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How to Invest in the Best Gold Funds & ETFs

History and Hedge Strategies of Gold

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Gold can be used as a hedge against (or as safe harbor from) inflation, stock market declines and falling currency prices, especially with the US dollar. But what is the best way to invest in this precious metal and commodity -- with mutual funds or ETFs? Let's begin by learning the basics of gold.

The Use of Gold as Money or Currency Standard

Until recent times, gold has been used throughout history as money and has also been used as a standard for currencies. The gold standard is when the value of a country's money is tied to the amount of gold the country possesses. An individual holding a particular country's paper money could present it to the government and receive an agreed upon value (par value) from that country's gold reserves.

Gold as a currency standard has some advantages and disadvantages. The basic advantages derive from the fact that gold is a fixed asset: When a country's currency is fixed to the asset, it is not possible to print more currency than the country has in gold. This discourages and reduces government debt and the nations that are able to produce more exports can attract more gold.

However, the nations with less gold as a natural resource are typically the poorest unless they are able to compensate with more exports of goods and services. But the desire to obtain or hold on to gold can also potentially distract from the desire and energy to produce better goods and services.

The Use of Gold as an Investment or Hedge Strategy

In recent times, investors have concerns about the devaluation of the US dollar. Due to large government deficits, the federal government pumps more money into the economy as stimulation. However, the more money that is created, the lower its value. As concerns over dollar devaluation increases, more investors invest in gold as a perceived safer alternative.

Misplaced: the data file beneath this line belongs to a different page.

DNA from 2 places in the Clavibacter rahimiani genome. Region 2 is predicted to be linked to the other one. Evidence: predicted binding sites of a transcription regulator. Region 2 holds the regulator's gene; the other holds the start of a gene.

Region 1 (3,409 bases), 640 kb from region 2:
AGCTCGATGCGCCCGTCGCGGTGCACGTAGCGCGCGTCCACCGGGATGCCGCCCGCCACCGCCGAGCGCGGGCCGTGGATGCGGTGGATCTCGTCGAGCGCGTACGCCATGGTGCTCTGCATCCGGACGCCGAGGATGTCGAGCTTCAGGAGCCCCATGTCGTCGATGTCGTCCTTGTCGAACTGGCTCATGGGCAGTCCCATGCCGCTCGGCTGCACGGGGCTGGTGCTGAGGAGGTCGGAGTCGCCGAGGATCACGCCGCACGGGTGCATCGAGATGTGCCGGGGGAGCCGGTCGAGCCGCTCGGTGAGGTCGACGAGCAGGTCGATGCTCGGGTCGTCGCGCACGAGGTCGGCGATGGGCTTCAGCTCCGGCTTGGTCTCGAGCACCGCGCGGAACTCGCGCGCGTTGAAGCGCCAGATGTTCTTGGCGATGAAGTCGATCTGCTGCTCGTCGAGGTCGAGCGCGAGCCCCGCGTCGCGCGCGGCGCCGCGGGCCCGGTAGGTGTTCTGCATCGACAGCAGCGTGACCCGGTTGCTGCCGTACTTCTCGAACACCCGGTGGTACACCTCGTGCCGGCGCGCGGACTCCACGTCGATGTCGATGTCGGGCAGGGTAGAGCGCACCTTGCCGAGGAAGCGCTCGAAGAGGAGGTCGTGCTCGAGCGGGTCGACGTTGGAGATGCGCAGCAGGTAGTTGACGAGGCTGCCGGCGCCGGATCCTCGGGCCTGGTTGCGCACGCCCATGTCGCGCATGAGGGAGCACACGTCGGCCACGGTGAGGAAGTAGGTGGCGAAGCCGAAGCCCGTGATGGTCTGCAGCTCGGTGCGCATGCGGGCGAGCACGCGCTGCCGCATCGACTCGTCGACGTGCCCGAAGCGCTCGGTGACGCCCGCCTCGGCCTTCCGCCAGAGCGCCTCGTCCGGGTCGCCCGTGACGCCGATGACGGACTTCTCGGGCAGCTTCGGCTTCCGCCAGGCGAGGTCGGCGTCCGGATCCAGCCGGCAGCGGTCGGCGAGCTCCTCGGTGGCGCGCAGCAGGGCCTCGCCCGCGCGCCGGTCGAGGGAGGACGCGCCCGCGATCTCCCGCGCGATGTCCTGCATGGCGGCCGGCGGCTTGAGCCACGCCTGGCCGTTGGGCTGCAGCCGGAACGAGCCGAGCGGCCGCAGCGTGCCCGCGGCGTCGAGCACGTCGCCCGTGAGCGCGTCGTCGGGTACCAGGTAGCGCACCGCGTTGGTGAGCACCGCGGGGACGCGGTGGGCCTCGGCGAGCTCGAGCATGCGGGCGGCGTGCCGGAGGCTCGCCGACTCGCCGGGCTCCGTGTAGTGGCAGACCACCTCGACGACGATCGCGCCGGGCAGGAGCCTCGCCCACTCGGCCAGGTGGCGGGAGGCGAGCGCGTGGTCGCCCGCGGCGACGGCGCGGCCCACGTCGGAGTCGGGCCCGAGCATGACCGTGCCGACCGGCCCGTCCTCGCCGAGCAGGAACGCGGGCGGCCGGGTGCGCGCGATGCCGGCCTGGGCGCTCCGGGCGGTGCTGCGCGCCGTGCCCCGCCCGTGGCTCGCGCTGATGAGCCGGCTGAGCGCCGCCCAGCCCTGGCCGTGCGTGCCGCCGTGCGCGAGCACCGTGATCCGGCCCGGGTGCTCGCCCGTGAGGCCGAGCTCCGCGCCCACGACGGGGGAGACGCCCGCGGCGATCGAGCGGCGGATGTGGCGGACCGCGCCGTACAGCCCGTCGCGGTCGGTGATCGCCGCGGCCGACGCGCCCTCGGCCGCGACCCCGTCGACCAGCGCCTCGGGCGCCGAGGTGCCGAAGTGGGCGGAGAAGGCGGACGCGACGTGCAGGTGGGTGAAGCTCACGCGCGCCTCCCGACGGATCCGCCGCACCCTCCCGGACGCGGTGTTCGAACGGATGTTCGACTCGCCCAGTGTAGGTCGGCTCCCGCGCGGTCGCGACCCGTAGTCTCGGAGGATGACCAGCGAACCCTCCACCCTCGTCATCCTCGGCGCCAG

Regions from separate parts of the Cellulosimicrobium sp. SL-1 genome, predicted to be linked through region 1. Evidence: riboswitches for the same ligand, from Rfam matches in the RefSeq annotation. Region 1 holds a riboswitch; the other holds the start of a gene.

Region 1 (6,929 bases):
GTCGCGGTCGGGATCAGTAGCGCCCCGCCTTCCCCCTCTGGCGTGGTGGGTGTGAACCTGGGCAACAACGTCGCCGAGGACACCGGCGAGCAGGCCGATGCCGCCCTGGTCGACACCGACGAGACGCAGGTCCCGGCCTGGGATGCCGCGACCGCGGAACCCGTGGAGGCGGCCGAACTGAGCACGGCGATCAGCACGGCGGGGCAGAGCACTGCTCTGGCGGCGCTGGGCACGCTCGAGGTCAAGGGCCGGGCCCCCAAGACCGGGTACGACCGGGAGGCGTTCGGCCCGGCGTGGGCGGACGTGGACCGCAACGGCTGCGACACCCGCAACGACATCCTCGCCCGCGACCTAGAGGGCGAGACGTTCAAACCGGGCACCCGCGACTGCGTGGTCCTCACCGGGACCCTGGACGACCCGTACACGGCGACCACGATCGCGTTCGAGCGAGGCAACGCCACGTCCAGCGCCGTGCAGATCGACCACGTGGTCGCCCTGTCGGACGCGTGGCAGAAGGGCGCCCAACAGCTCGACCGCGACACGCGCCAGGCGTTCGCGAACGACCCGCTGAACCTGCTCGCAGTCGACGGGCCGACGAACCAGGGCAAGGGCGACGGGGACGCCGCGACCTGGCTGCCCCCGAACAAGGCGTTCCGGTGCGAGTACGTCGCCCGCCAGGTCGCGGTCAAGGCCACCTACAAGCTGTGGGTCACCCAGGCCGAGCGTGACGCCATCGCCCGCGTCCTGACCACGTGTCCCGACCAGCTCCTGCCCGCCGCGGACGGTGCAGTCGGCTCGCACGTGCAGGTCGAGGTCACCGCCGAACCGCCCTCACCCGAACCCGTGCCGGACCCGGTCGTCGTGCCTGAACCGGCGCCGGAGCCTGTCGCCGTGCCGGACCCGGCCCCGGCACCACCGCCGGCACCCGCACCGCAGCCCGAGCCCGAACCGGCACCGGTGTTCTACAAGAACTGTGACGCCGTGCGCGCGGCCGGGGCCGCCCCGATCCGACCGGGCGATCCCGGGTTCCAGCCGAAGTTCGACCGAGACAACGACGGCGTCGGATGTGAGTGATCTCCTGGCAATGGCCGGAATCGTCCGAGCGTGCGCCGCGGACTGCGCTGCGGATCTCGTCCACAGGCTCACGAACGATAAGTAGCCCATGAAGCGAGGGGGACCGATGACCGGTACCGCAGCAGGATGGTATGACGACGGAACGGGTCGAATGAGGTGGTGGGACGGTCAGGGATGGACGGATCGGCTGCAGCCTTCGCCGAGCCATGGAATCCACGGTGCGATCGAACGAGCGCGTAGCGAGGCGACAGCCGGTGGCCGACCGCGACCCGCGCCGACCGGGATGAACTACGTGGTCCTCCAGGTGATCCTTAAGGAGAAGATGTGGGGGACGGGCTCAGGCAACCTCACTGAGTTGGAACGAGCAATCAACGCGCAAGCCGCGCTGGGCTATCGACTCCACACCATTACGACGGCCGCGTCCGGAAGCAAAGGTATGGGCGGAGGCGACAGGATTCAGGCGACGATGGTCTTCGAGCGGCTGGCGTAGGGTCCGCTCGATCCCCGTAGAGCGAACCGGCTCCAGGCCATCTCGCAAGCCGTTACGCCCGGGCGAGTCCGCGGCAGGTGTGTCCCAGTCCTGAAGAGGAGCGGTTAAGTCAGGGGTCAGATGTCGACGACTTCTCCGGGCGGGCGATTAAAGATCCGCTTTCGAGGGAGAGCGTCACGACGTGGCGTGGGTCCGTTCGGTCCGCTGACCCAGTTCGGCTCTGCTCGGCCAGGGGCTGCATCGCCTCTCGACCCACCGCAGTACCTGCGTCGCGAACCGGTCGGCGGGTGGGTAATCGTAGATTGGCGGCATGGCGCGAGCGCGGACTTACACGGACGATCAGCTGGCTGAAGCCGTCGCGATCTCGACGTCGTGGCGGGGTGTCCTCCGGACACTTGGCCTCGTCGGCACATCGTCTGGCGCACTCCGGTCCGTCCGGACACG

This adds to the effect of self-fulfilling prophecy: As the demand for gold increases, so does its price. For related reasons, gold is considered a safe haven; investors feel more comfortable with real assets in times of economic uncertainty. Therefore gold can be used as a hedge against inflation but also as a hedge against hard economic times.

Investing in Gold Mutual Funds and ETFs

The most common means of buying gold is either in bullion gold coins or through a bullion Exchange Traded Fund (ETF) such as the SPDR Gold Shares (GLD). Mutual funds invest little to no assets in physical gold. Usually categorized as "Precious Metals," gold mutual funds typically hold stocks of mining companies. A few of the best gold mutual funds, in terms of long-term performance, long manager tenure and average to low expense ratios include Tocqueville Gold (TGLDX) and Gabelli Gold Load-Waived (GLDAX.LW).

Which is best, gold mutual funds or gold ETFs?

A Wall Street Journal article, Gold Mutual Funds vs Gold ETFs, makes a few good points. Use the ETF as the traditional hedge against inflation or extreme economic downturns when investors typically flee to perceived safety of physical assets like gold. However WSJ makes this valid point for gold mutual funds:

If it costs a company $800 to mine an ounce of gold, and gold is $1,000 an ounce, the profit for the company is $200. If gold rises to $1,100, the profit becomes $300. That's a 50% rise in profits off a 10% rise in the price of gold.

Caution About Investing in Gold

It is important to remember that gold should never be used as a market timing tool or as the sole vehicle for all of your savings. The price of gold can have dramatic turns and the long-term average return for gold as an investment trends around 3.00%, which is significantly less than that of an average S&P 500 stock fund. Gold can be a good diversification tool and an appropriate amount for most investor portfolios is around 5%.

See Also: How to Invest in Silver, How to Invest in Copper and How to Invest in Platinum.

Disclaimer: The information on this site is provided for discussion purposes only, and should not be misconstrued as investment advice. Under no circumstances does this information represent a recommendation to buy or sell securities.

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